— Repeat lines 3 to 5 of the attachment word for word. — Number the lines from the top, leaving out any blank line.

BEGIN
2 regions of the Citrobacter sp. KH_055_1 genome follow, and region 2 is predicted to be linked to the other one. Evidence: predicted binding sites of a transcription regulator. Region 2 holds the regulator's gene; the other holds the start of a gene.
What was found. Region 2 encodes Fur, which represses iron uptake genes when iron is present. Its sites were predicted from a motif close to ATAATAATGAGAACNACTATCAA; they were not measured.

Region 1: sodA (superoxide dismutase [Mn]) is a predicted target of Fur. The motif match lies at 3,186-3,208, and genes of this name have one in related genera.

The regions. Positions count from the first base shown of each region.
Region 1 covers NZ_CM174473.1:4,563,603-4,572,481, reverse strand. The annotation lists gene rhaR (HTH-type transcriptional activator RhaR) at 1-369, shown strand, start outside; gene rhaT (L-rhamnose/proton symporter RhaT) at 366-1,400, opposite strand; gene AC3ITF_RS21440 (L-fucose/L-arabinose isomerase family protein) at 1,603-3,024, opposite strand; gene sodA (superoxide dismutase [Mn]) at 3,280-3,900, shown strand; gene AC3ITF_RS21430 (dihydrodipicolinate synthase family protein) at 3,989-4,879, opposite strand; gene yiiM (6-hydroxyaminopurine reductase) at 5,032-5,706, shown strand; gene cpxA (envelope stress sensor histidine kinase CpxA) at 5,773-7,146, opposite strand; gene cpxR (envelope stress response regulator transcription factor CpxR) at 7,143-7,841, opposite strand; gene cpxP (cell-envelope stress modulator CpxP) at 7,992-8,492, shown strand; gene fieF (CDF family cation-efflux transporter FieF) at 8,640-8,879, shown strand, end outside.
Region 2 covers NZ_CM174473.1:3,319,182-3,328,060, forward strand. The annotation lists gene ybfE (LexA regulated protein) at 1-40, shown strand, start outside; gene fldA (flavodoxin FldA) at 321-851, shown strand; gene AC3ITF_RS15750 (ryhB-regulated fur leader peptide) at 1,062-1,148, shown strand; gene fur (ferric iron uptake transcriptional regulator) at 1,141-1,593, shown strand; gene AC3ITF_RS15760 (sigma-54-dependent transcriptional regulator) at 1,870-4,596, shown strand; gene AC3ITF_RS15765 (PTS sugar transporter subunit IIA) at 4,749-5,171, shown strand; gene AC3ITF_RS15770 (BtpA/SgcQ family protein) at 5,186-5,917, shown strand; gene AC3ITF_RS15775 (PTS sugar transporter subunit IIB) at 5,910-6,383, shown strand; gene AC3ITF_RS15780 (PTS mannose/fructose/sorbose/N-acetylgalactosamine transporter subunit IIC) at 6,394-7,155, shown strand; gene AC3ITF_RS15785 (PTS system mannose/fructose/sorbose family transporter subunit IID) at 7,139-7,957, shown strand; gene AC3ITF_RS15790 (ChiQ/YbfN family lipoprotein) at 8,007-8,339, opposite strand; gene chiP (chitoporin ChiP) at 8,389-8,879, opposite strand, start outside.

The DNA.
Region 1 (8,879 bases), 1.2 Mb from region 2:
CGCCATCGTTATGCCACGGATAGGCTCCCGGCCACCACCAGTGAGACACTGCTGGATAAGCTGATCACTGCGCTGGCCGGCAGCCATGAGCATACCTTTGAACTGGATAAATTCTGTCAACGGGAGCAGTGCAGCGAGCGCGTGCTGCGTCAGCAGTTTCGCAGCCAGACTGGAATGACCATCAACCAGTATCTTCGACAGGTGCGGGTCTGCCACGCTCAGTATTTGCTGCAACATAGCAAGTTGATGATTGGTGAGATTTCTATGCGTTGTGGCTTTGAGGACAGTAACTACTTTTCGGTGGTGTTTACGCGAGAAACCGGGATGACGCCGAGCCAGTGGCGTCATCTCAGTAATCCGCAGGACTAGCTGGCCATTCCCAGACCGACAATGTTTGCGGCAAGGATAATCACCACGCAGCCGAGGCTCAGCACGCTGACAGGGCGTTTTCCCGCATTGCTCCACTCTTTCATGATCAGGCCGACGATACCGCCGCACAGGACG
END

Region 1: sodA (superoxide dismutase [Mn]) is a predicted target of Fur. The motif match lies at 3,186-3,208, and genes of this name have one in related genera.

The regions. Positions count from the first base shown of each region.
Region 1 covers NZ_CM174473.1:4,563,603-4,572,481, reverse strand. The annotation lists gene rhaR (HTH-type transcriptional activator RhaR) at 1-369, shown strand, start outside; gene rhaT (L-rhamnose/proton symporter RhaT) at 366-1,400, opposite strand; gene AC3ITF_RS21440 (L-fucose/L-arabinose isomerase family protein) at 1,603-3,024, opposite strand; gene sodA (superoxide dismutase [Mn]) at 3,280-3,900, shown strand; gene AC3ITF_RS21430 (dihydrodipicolinate synthase family protein) at 3,989-4,879, opposite strand; gene yiiM (6-hydroxyaminopurine reductase) at 5,032-5,706, shown strand; gene cpxA (envelope stress sensor histidine kinase CpxA) at 5,773-7,146, opposite strand; gene cpxR (envelope stress response regulator transcription factor CpxR) at 7,143-7,841, opposite strand; gene cpxP (cell-envelope stress modulator CpxP) at 7,992-8,492, shown strand; gene fieF (CDF family cation-efflux transporter FieF) at 8,640-8,879, shown strand, end outside.